No Room For Dissent From The Dissent

Pamela Paul writes about why she’s not keen on joining protests. It’s not that she doesn’t like the outdoors, or has bladder issues. It’s that they seem kind of ineffective, on the one hand, and intolerant, on the other.

Intolerant?  Try being the skunk at the garden party.

I’ve never been much of a tribalist or a joiner, and have no use for conformity of thought or dress. Unless it’s Halloween or a costume party, I don’t like playing dress-up. Nor do I want to be part of a group where people might think I accidentally left my pussy hat at home. When I see a bunch of white kids wearing kaffiyehs I can’t help wonder whatever happened to the whole anti-cultural appropriation thing.

When someone drones on about “solidarity,” all I hear is, “Get in line.” When there’s no room for dissent from the dissent, there’s no room for me.

Color me an anti-fan of performative politics, particularly if it means I’d be part of the show that features bigots posing as bleeding hearts.

I remember a few years back some baby lawyers were discussing me amongst themselves (which was weird enough), one of whom thought I should know what they had to say. They dismissed me as a “contrarian,” having spent years highlighting police misconduct and racial bias, and yet refusing to embrace identitarian ideology, anti-racism or the abolition movement. I was an inspiration to some back when, yet here I was refusing to march alongside them.

They joined a tribe. I did not. They adopted a simplistic ideological grasp of the world. I did not. They wanted to be a part of a movement. I did not. I am very much a feminist (second, not third wave), and yet I never considered knitting a pussy hat. ACANB, although any cop can be at any time and, too often, are just as inclined to presume the worst of a black man as they are to save a kitten in a tree. But only children believe that the world breaks down into good and evil, and they know which is which because their tribe tells them.

I’m a realist. A pragmatist. I want to save a black man from being beaten or killed rather than engage in a performative march in favor of poorly conceived and unsustainable fixes that are just as likely to cause harm as prevent it. Experience has taught me that when the pendulum swings too far one way, it will soon swing back, too far the other.

Grand solutions that come at the expense of grand problems are mindless palliatives. Sure, we grossly overincarcerate. No, being the victim of crime isn’t an easy tradeoff. Both sides are worthy of our concern, and any solution that “saves” one at the expense of the other is doomed to fail. And it should be.

Maybe the protesters could use a moment of peace and reflection. A chance to take a deep breath and open their minds. Picture, if you will, a meditative room filled with floor pillows, breathwork exercises and a small but well-curated bookshelf in the corner.

Perhaps now that we’ve gathered here all kumbaya-like, we can even offer a word for the people who look at the bawlers, the get-ups, the outrage and the zealotry and say to themselves, “No, thank you.” Here’s to the people who doth protest not.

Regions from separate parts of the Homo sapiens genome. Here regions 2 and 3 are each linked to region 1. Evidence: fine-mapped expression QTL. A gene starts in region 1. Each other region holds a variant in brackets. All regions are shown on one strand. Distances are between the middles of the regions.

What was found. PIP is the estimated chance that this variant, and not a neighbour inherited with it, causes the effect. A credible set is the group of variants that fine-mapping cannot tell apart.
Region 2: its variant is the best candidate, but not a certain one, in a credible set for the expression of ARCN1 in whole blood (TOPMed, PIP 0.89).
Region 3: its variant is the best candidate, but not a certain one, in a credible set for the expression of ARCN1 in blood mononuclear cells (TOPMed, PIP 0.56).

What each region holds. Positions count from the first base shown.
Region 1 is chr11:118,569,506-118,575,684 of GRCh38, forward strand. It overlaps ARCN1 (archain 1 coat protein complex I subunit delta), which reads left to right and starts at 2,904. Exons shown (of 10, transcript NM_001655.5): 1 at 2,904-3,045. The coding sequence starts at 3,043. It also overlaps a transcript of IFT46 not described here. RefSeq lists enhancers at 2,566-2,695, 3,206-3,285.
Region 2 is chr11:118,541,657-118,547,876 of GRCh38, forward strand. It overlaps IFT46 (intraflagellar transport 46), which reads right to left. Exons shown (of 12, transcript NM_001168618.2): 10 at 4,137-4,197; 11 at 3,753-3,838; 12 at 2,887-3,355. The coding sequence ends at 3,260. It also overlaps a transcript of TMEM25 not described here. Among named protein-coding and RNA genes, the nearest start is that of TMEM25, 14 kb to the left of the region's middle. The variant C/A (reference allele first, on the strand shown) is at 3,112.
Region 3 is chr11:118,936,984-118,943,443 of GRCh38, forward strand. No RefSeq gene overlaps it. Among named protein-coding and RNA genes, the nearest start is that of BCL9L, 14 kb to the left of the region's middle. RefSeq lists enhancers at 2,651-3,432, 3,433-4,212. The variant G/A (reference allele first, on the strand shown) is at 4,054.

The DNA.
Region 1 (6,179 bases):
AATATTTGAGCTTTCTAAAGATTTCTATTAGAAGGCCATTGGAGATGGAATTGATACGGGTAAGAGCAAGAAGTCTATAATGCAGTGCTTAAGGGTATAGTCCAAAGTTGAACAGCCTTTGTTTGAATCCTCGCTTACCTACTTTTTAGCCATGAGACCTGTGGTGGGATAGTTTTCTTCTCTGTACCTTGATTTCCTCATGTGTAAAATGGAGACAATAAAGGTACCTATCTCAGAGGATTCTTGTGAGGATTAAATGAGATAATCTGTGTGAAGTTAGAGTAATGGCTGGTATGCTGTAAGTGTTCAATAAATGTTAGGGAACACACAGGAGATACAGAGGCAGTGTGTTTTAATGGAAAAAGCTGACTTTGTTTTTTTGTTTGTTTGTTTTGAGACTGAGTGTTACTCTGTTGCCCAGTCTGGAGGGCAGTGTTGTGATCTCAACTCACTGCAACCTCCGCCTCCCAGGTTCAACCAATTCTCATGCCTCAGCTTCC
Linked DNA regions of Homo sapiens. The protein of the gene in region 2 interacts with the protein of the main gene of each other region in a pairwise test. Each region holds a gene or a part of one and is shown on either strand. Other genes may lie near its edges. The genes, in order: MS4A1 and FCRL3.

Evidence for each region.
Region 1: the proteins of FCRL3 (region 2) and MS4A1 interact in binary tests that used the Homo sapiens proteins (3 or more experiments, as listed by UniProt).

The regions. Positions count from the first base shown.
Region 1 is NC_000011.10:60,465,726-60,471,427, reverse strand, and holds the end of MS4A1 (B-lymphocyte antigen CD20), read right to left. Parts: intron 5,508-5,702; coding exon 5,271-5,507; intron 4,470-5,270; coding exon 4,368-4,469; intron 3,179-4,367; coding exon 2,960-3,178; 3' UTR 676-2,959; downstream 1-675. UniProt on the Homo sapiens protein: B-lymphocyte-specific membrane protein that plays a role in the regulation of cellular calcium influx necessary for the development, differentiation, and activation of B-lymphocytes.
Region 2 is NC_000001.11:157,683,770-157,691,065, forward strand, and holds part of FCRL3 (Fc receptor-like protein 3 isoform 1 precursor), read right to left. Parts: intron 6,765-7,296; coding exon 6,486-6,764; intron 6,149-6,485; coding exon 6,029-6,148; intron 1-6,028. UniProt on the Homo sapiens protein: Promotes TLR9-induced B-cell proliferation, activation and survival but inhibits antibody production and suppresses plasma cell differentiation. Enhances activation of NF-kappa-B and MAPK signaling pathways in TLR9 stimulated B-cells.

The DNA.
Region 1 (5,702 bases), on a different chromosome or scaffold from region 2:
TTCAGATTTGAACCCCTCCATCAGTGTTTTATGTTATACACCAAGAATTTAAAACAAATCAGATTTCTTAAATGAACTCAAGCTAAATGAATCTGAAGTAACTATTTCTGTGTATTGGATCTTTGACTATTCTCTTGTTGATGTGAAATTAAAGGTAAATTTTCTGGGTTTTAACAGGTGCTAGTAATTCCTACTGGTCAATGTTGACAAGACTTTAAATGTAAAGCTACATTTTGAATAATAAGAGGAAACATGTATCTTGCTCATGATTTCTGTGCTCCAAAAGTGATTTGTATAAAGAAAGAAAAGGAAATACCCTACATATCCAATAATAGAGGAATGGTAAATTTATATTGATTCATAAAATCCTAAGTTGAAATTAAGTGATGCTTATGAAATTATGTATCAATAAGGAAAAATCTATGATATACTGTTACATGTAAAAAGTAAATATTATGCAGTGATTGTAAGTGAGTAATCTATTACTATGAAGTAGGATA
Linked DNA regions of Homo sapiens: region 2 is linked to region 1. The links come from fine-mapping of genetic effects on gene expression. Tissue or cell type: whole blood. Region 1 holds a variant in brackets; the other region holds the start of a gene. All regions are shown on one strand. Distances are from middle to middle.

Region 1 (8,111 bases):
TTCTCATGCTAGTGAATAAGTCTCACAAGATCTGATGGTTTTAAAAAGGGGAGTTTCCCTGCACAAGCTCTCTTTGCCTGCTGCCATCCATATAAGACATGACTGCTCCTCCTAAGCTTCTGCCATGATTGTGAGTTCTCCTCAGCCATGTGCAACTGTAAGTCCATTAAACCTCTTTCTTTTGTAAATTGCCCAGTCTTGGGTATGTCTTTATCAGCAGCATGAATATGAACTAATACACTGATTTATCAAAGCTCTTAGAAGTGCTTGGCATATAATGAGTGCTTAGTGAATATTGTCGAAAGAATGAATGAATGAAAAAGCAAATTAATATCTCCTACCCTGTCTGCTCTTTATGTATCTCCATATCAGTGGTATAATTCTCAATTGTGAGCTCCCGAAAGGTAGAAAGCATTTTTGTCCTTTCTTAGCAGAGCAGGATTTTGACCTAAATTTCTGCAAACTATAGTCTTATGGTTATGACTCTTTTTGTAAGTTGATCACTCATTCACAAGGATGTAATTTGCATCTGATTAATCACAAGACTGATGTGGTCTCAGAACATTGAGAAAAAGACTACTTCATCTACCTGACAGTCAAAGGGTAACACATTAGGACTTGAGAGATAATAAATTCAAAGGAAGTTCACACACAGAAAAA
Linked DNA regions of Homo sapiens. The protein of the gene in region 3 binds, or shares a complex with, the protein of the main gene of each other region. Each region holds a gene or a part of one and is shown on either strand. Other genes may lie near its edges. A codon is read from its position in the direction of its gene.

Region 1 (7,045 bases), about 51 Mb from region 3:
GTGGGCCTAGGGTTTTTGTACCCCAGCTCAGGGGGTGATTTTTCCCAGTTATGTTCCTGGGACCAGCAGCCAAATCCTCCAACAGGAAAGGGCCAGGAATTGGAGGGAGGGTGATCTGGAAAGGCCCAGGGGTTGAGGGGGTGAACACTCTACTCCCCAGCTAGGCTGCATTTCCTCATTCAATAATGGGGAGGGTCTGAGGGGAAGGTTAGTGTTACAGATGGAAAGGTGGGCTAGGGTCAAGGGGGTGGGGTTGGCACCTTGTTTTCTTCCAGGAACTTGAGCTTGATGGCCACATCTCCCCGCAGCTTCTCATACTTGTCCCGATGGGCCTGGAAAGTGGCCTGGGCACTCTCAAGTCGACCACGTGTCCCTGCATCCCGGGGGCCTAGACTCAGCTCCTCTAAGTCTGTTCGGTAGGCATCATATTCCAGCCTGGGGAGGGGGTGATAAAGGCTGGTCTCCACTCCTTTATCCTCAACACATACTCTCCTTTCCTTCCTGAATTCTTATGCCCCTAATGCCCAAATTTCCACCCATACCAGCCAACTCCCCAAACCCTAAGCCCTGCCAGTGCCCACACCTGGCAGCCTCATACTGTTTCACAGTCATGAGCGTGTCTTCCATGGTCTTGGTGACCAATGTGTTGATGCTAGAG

It’s a nice thought, but Pamela Paul is being somewhat naive. The people who throw caution to the wind to link arms with their tribe aren’t thinkers. They aren’t leaders. They aren’t heretics. They don’t want to be. They have the ability to say, “No, thank you,” but not the desire. Most people lack the fortitude to not get in line, even when they have their doubts about what the tribe demands of them or realize that the tribe’s arguments are, well, stupid. After all, if they dissent from the dissent, they will be exiled from the encampment.

Some of us have no interest in joining the march in the first place, not because it isn’t in support of worthy goals, but because we’re unwilling to subjugate our thoughts to someone else’s commands. Wear your keffiyah if you must. Wear your red MAGA cap if you must. But don’t pretend you’re a leader, or even a rational thinker, as you march to someone else’s drum. You’re just another warm body in the tribe that tolerates no dissent. It’s not that you have to be, but you choose to be.

10 thoughts on “No Room For Dissent From The Dissent

  1. B. McLeod

    Maybe they do have to be. Maybe there is some kind of irresistible impulse they can’t overcome. It’s difficult to imagine anyone rationally choosing to behave like a mindless drone.

  2. L. Phillips

    Put me on the list of readers who would cheerfully pony up serious dollars for a video of you trying to knit a pussy hat. That is comedy gold.

  3. Elpey P.

    Sure, it’s a fine line between a protest and a mob – or maybe just semantics and alliance – but why bother with protests when you have an op-ed page in the New York Times.

  4. PK

    Hey Pops. I started reading you as a baby lawyer, and I want to thank you in particular for helping me grow into a better advocate. As far as philosophy SJ goes, this is the best statement I’ve seen of your thought. Bare expression rather than worrying about terms.

    I feel the pull towards groups and the simplicity of ideology. It’s understandable. Thinking is hard. However, as a person famous to me said, “anything easy ain’t worth a damn.” That skeptical outlook of yours is valuable in a world where bullshit is flung everywhere and in every direction.

    I’ll argue this isn’t tummy rubs, but whatever. Take it or leave it. Well done.

  5. LTMG

    Have been reading your blog for over a decade. Now I know why. You illuminated some of your stances and imperatives. They match mine. Perhaps like you, my head and back are pocked by the scars from arrows and stones.


Leave a Reply

Your email address will not be published. Required fields are marked *